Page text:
Monday, May 8, 2017

Pea Soup with Mint--Good for the Tummy

I'm always thinking about gut health and whenever I can add prebiotics and probiotics to a recipe, I feel like I've done my work well for the day.  Here's a recipe that supplies both.  Extra bonus points!

Prebiotics-- You can think of prebiotics as food that feeds the friendly bacteria that like to live in our gut.  The more we can help them thrive, by feeding them the food they like to eat, the healthier we will be.  In this recipe, the prebiotics are the oligosacharides provided by the leeks and onions. Lactobacillis (very beneficial) love to feed on oligosacharides.

A pair of gorgeous leeks loaded up in the trunk of the olive oil vendor's car at the Foothill Farmer's Market in Auburn, California.
Probiotics--  As for the probiotics in this soup, these are found in the fermented kefir, yogurt or live-cultured sour cream that I've dolloped on as a topping just before serving.  Homemade kefir has been shown to contain up to 50 different strains of beneficial bacteria that help promote superior gut health. These beneficial bacteria help us to digest our food properly, reduce inflammation, support our immune systems, influence hormone function and metabolism, break down vitamins and minerals and perform a myriad of essential functions that contribute to our good health.  The more we can cultivate a wide diversity of beneficial bacteria the more we will enjoy good health.

Homemade Kefir-- I like to make my own kefir from raw milk* (I live in California where raw milk is available for purchase), and I always encourage everyone to make their own kefir (it's easy, here's a link).  However, if you choose to buy store-bought yogurt or sour cream, make sure you buy a brand that says "live cultures".  Unfortunately, commercial brands supply only a handful of bacteria strains.  Bacteria are killed by high heat, so add the yogurt or sour cream to the bowls of soup at the very last minute and gently float it on top.

Bone Broth-- By the way, homemade bone broth is another food that is excellent for healing the gut and reducing inflammation of the intestinal lining.  (By the way, it takes only about 5 minutes of effort to toss the ingredients for homemade bone broth in a pot and after that, you just let it simmer.  For directions, see here.)

Fresh Peas laid out for sale at the Auburn, California Saturday Farmer's Market, May 2017.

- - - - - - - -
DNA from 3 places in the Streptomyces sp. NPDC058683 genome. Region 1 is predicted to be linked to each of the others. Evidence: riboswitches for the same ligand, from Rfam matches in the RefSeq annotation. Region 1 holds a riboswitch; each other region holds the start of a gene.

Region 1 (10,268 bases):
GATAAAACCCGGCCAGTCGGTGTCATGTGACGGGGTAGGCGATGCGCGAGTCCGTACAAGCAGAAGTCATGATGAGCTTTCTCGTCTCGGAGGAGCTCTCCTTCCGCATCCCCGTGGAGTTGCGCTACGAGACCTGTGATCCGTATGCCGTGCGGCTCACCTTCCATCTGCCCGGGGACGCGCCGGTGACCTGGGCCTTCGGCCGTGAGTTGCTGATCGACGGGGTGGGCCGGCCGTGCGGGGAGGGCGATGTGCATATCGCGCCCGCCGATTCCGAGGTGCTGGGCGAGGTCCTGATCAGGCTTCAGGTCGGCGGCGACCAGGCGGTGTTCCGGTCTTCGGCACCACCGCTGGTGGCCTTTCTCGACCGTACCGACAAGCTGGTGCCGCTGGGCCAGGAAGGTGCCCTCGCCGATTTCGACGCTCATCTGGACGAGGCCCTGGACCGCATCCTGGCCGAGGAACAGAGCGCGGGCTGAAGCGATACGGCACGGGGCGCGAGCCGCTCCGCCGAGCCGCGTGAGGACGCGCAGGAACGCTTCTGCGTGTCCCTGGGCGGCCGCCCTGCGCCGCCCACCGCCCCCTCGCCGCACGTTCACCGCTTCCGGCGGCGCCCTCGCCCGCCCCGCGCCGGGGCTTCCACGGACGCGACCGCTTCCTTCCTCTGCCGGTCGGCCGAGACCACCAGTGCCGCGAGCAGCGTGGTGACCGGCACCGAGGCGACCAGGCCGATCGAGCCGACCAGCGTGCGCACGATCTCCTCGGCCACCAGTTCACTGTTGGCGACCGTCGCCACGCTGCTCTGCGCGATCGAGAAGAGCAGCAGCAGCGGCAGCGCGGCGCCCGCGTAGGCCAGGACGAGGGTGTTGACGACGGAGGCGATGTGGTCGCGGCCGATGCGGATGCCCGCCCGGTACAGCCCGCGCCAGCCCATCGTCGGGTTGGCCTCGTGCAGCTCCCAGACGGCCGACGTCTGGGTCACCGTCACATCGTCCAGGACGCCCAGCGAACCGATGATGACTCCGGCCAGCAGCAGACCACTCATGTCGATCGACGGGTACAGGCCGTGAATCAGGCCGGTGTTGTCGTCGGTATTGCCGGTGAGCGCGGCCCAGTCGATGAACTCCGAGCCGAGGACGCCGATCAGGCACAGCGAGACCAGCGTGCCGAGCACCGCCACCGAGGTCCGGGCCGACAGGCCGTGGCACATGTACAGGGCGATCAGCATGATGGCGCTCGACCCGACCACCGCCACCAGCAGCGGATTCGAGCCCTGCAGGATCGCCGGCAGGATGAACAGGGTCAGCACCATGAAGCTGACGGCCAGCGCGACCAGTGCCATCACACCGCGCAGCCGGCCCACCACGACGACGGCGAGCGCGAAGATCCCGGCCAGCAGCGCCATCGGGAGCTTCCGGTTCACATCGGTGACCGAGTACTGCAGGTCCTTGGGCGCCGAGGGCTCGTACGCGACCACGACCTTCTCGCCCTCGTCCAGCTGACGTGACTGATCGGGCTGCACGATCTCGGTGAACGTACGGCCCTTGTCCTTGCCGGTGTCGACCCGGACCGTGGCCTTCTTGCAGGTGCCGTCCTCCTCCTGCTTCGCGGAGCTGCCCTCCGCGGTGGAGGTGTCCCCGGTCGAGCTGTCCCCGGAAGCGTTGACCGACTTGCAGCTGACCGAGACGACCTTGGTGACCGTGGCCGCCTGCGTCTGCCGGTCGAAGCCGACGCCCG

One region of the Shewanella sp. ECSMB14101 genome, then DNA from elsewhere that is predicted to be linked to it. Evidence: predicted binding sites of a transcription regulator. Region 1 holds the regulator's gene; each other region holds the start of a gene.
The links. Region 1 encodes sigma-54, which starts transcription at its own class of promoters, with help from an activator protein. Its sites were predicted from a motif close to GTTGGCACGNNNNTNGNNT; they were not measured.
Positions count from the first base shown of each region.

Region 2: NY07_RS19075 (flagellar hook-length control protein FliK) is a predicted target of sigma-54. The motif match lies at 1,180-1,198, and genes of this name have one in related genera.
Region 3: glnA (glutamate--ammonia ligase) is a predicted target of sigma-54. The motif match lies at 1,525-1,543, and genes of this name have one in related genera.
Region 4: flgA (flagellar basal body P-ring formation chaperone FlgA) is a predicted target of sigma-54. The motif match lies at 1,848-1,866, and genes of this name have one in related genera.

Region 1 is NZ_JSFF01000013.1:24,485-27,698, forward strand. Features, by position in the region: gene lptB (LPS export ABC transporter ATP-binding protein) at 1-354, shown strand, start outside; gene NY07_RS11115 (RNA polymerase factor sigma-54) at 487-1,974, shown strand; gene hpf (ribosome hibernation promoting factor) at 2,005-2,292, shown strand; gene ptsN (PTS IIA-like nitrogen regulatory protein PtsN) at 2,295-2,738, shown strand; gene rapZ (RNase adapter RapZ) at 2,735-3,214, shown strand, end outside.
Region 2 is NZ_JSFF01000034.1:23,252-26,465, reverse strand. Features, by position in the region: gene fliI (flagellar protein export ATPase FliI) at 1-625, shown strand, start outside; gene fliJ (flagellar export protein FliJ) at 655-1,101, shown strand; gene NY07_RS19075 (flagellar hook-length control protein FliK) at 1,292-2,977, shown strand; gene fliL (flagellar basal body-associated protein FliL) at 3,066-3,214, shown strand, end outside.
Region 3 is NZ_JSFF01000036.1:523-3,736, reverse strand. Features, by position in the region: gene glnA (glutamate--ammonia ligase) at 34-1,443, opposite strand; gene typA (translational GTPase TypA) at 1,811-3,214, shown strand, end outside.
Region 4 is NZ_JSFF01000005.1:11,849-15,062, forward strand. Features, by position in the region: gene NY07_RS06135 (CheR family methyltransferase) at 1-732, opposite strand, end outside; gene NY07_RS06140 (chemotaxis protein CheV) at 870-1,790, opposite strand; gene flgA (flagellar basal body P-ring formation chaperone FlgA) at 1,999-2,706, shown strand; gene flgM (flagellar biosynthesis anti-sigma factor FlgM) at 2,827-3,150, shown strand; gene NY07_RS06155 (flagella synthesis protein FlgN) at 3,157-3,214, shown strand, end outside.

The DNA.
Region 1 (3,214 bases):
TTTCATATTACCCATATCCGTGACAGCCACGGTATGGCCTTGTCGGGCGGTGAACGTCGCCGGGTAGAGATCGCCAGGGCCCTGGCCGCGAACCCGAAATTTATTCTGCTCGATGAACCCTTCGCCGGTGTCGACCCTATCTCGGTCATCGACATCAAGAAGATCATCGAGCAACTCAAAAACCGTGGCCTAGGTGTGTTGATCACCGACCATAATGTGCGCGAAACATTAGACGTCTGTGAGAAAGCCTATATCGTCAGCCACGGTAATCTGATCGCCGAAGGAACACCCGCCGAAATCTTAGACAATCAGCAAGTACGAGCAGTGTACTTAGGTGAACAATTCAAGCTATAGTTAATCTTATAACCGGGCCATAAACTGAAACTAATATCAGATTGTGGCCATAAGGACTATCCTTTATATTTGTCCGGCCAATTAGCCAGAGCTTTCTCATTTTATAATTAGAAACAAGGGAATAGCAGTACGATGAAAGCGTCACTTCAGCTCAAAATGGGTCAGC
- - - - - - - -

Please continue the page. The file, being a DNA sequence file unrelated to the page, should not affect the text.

Fresh or Frozen?  It's springtime and fresh peas are at the Farmer's Markets.  You can use fresh peas for this recipe, or if the shelling is simply too much work, use a package of frozen organic peas, as I did.

Pea Soup with Mint

2 Tablespoons coconut oil (I like butter flavored)
1 leek, cleaned, dark green sections discarded and chopped into 1/2" dice
1 onion, chopped into 1/2" dice
1 bag frozen organic peas, or fresh spring peas shelled
4 cups chicken broth (homemade, or store-bought from pasture-raised chickens)
1/2 teaspoon sea salt, or to taste
1/4 teaspoon fresh ground black pepper, or to taste
2 tablespoons fresh mint, rough chopped
Homemade kefir or yogurt, or store-bought live culture sour cream
Additional fresh mint or chives, fine chopped

Saute the onions-- In a soup pot, melt the coconut oil and add the leeks and onions.  Saute over medium heat until softened, about 10 minutes.

Add the peas, chicken broth, salt, pepper and mint.  Simmer over medium-low heat for at least another 10 minutes, or until vegetables are very soft.

Puree--When all vegetables are softened, puree the mixture using a food processor, blender or blending stick.

To serve, top with a generous dollop of homemade kefir or yogurt (preferably made from raw milk, if available in your state) and bits of chopped fresh mint or dill, as desired.

More on gut health. 

*Raw milk contains many live probiotic strains, whereas the pasteurization process that most milk goes through in this country kills off the beneficial bacteria, which mostly can't survive above about 110-120 degrees.  Fermenting raw milk, which occurs in the process of making kefir and yogurt, cultivates and multiplies these beneficial raw milk strains and adds other strains, as well.